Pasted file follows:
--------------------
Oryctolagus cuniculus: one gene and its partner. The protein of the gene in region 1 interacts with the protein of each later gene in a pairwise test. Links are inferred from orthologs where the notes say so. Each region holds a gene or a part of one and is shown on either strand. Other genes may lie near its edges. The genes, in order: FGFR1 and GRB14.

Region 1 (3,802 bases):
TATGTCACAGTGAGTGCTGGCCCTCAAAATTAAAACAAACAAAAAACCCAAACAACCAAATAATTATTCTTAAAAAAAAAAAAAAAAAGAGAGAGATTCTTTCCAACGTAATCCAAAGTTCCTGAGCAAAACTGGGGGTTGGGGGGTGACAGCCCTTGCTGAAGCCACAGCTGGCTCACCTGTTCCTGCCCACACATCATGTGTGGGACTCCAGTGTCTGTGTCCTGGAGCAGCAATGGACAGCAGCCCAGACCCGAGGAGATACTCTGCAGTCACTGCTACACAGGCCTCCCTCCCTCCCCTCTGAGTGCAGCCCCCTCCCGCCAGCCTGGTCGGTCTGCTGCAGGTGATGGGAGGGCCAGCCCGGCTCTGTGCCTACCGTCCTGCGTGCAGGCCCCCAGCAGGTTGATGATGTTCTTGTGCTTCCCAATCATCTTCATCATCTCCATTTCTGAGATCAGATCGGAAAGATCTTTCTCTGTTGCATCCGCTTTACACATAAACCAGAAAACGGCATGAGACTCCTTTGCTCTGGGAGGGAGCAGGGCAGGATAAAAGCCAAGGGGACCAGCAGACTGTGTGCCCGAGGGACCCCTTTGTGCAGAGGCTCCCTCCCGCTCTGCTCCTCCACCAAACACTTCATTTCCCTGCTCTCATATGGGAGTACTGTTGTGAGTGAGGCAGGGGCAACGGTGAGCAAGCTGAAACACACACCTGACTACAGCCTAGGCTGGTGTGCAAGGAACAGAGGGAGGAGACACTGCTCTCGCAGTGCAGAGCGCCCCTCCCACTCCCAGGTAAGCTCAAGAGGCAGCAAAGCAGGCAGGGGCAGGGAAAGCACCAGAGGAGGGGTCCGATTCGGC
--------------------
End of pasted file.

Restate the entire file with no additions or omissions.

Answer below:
Oryctolagus cuniculus: one gene and its partner. The protein of the gene in region 1 interacts with the protein of each later gene in a pairwise test. Links are inferred from orthologs where the notes say so. Each region holds a gene or a part of one and is shown on either strand. Other genes may lie near its edges. The genes, in order: FGFR1 and GRB14.

Region 1 (3,802 bases):
TATGTCACAGTGAGTGCTGGCCCTCAAAATTAAAACAAACAAAAAACCCAAACAACCAAATAATTATTCTTAAAAAAAAAAAAAAAAAGAGAGAGATTCTTTCCAACGTAATCCAAAGTTCCTGAGCAAAACTGGGGGTTGGGGGGTGACAGCCCTTGCTGAAGCCACAGCTGGCTCACCTGTTCCTGCCCACACATCATGTGTGGGACTCCAGTGTCTGTGTCCTGGAGCAGCAATGGACAGCAGCCCAGACCCGAGGAGATACTCTGCAGTCACTGCTACACAGGCCTCCCTCCCTCCCCTCTGAGTGCAGCCCCCTCCCGCCAGCCTGGTCGGTCTGCTGCAGGTGATGGGAGGGCCAGCCCGGCTCTGTGCCTACCGTCCTGCGTGCAGGCCCCCAGCAGGTTGATGATGTTCTTGTGCTTCCCAATCATCTTCATCATCTCCATTTCTGAGATCAGATCGGAAAGATCTTTCTCTGTTGCATCCGCTTTACACATAAACCAGAAAACGGCATGAGACTCCTTTGCTCTGGGAGGGAGCAGGGCAGGATAAAAGCCAAGGGGACCAGCAGACTGTGTGCCCGAGGGACCCCTTTGTGCAGAGGCTCCCTCCCGCTCTGCTCCTCCACCAAACACTTCATTTCCCTGCTCTCATATGGGAGTACTGTTGTGAGTGAGGCAGGGGCAACGGTGAGCAAGCTGAAACACACACCTGACTACAGCCTAGGCTGGTGTGCAAGGAACAGAGGGAGGAGACACTGCTCTCGCAGTGCAGAGCGCCCCTCCCACTCCCAGGTAAGCTCAAGAGGCAGCAAAGCAGGCAGGGGCAGGGAAAGCACCAGAGGAGGGGTCCGATTCGGC